1991 - 1993
110 x 110 x 3 cm
Acrylic on canvas
Collection Museum Haus Konstruktiv
Donated by the artist
Rot-Gelb-Blau, Variante A [Red-yellow-blue, variant A]
The Italian painter and sculptor Arturo Di Maria (born 1940 in Catania, Italy) immigrated to Switzerland after completing his training at the Academy of Fine Arts in Catania in 1974. Once in Zurich, he became inspired by Max Bill, Richard Paul Lohse, and Camille Graeser and began exploring Constructivist Art. He relativized the strict theories of these artists by integrating the scientific and theological philosophy of Teilhard de Chardin (1881–1955), in particular his book “Le Phénomène humain” from 1955, which he used as a basis for the development of his spatial approaches. As a co-founder of Gruppe X, whose members include Müller-Emil, Michael Baviera, Rudolf Hurni, and Ruth Senn, Di Maria took part in the exhibition “Konstruktiv 88” in the Kunsthaus Zürich and the Kunstmuseum Winterthur, and he continues to be represented in many museum and gallery exhibitions of Constructivist and Concrete Art.
In the 1980s, fascinated with the continuous oscillation of magnetic waves, the artist developed his approach of a continuous movement that extends into space. He designed precisely defined and dynamically interlaced color fields that alternate between shades of gray and anthracite in harmonic rhythms. He thus developed his own pictorial language that is characterized by the interaction between stasis and movement. He has applied the same concept in his sculptural works as well. Some sculptures consist of dynamic combinations of cubes, while others are made of identical elements of long, skinny square aluminum or wooden bars connected on the edges and aligned in rows. These elements are always slightly tilted at their axis, with their serial arrangement creating wavy or fan-shaped objects that have been painted or spray-painted white and are animated by light and shadow. In his newer works, the number of bars has been reduced to only two.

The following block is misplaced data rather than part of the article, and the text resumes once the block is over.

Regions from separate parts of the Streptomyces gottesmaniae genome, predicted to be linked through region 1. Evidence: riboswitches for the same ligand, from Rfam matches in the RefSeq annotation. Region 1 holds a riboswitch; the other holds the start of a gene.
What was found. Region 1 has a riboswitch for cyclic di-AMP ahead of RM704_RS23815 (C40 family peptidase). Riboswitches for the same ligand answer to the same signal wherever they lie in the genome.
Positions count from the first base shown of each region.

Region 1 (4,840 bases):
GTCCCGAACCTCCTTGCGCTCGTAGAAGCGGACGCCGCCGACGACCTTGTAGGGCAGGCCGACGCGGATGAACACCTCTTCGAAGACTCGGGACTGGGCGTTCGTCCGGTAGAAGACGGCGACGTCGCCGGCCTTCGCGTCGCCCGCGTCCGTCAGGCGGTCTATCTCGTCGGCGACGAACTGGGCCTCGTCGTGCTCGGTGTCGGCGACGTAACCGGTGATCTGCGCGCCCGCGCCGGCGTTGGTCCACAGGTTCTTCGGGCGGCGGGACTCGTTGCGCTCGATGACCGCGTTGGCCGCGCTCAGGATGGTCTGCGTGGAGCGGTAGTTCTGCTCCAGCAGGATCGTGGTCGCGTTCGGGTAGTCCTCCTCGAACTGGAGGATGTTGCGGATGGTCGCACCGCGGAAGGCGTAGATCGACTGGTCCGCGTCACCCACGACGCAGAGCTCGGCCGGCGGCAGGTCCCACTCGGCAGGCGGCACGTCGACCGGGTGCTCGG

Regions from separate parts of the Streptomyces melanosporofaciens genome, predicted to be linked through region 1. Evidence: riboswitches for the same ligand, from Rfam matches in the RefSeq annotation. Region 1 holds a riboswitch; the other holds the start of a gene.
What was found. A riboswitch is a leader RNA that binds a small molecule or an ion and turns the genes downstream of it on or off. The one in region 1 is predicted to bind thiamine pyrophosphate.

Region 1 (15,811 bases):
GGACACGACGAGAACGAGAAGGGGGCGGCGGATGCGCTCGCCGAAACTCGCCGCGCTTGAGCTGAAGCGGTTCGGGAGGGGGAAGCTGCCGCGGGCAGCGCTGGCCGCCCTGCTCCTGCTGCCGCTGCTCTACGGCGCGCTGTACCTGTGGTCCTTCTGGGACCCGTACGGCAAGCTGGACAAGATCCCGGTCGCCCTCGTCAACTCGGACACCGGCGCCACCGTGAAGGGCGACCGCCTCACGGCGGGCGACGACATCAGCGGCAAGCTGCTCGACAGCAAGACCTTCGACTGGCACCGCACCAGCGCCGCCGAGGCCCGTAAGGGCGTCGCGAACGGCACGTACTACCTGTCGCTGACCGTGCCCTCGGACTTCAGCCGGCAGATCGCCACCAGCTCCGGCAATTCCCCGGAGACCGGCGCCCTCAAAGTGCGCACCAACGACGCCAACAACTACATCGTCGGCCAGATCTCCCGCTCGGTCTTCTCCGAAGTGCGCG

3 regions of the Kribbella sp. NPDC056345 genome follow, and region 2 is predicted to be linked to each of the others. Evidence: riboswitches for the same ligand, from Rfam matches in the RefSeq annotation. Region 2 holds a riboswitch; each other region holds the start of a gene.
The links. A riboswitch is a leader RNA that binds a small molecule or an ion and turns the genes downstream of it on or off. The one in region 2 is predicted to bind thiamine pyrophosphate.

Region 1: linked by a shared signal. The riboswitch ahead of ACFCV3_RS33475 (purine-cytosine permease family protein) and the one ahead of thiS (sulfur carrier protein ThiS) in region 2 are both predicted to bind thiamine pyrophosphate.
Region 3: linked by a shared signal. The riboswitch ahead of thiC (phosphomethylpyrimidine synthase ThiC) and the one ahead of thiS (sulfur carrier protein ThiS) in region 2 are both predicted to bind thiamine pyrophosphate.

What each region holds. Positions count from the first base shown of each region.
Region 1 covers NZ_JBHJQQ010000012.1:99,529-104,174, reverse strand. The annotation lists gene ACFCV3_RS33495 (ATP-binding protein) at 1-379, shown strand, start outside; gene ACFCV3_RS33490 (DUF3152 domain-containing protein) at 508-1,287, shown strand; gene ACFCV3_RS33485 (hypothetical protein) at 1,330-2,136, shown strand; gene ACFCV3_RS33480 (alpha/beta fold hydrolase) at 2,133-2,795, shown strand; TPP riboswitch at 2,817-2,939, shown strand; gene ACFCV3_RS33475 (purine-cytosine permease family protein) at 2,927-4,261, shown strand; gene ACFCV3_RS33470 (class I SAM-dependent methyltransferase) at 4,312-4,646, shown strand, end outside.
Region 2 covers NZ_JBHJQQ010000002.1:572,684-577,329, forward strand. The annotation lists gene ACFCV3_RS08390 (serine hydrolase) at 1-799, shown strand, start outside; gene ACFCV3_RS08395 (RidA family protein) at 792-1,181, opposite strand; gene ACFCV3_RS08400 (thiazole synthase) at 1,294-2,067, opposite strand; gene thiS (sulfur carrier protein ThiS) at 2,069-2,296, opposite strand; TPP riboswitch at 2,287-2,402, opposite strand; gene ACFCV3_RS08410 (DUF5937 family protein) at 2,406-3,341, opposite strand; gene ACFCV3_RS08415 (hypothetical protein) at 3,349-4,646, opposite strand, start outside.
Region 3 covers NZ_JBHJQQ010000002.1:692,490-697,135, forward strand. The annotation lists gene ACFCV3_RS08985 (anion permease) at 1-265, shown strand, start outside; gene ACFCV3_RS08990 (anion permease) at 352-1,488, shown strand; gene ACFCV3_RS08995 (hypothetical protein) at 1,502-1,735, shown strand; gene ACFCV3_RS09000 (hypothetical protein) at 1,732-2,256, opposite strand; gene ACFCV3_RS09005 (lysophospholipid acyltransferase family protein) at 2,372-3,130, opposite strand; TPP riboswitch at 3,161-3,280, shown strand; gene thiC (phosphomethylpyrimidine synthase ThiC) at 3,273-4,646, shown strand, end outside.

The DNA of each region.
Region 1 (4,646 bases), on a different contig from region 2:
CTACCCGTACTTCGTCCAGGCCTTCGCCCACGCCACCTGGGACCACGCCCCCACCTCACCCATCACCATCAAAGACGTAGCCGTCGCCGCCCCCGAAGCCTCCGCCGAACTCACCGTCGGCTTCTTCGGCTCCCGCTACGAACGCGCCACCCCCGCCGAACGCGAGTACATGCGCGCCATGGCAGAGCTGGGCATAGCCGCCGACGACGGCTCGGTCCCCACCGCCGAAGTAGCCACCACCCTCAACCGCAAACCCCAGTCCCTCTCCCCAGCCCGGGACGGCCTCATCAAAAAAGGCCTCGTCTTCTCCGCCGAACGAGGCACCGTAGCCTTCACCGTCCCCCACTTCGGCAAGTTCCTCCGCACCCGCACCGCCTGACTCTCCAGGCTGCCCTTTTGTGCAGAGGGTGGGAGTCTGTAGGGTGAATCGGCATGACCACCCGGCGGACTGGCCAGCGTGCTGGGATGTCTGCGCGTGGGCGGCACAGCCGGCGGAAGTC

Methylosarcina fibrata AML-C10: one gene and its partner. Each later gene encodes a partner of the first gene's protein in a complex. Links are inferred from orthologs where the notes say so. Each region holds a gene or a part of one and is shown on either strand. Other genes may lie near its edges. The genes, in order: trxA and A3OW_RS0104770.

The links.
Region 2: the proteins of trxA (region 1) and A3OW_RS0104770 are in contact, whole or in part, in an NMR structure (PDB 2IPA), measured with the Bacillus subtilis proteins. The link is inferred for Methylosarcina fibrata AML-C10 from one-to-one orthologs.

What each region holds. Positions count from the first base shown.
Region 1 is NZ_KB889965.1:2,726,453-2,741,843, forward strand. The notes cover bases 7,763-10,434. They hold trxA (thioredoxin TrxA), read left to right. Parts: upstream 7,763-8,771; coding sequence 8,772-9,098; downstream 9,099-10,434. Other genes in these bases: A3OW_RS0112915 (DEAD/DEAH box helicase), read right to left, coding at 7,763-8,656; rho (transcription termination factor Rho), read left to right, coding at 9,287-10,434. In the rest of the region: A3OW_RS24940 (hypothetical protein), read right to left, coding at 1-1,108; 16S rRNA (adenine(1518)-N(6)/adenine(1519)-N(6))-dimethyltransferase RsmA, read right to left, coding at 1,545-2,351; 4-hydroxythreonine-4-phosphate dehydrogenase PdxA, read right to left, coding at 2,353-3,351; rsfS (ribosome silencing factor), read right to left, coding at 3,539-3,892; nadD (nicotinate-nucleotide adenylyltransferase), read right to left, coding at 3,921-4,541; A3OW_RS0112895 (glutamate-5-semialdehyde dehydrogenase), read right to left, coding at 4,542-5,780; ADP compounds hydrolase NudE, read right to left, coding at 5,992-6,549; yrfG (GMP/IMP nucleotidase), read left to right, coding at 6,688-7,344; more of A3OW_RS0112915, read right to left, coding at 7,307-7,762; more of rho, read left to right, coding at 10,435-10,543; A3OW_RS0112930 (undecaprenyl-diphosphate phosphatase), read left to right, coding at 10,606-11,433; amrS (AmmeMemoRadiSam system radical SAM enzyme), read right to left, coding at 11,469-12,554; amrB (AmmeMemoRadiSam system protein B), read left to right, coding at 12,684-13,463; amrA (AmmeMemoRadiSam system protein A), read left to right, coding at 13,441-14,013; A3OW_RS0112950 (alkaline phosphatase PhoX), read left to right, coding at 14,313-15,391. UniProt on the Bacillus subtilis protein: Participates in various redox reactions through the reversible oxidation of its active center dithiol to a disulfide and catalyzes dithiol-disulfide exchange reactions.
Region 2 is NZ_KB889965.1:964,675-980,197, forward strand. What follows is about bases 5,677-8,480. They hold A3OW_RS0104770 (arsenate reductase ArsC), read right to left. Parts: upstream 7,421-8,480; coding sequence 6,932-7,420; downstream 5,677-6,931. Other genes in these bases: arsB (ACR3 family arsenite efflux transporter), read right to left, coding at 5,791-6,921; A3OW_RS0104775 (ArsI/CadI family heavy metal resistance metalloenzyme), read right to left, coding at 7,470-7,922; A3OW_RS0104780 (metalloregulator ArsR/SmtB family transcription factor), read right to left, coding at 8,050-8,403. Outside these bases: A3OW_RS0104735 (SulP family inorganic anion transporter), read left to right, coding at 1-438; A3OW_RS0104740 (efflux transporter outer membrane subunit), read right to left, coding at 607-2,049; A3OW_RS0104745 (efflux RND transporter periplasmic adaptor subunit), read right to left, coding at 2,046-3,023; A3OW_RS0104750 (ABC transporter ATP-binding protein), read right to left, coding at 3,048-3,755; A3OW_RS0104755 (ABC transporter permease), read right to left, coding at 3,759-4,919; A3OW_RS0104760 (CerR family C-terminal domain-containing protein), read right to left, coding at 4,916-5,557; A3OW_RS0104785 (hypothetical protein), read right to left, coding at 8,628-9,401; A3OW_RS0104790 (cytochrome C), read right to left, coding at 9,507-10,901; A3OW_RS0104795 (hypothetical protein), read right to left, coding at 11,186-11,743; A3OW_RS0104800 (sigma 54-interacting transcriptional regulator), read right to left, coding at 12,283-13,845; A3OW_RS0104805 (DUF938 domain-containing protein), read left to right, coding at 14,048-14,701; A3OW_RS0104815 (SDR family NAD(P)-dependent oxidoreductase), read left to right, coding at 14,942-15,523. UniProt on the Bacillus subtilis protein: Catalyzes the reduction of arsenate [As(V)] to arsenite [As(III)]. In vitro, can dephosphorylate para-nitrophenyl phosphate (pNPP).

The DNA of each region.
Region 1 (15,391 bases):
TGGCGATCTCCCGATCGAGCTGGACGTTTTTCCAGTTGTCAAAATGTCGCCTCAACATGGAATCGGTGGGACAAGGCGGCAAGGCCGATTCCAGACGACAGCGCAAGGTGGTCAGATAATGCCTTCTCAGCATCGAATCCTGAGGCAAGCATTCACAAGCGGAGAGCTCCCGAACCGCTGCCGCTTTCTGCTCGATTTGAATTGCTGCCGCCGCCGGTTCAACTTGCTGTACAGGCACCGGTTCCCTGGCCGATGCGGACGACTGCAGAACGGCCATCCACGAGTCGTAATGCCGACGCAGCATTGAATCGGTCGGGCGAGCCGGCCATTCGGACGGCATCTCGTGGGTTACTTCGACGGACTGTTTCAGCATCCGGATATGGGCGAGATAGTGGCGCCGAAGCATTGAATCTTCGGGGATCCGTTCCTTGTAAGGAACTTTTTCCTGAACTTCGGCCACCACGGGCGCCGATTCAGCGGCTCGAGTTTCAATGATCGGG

The works from Di Maria’s series “Spazio Indeterminato,” which he began making in 2009, are the result of his research into the laws of optics. By using the strictest reduction of pictorial elements, he gives the beholders the impression that the vertical or horizontal bars separating the color fields are animated. Here, his aim is to visualize undefined, poetic spaces whose harmony is based on the interaction between planes, lines, and colors. In this way, the artist expands the perceptual possibilities available to beholders and proves that, despite its many years, the development of Constructivist and Concrete Art is far from over.
Dominique von Burg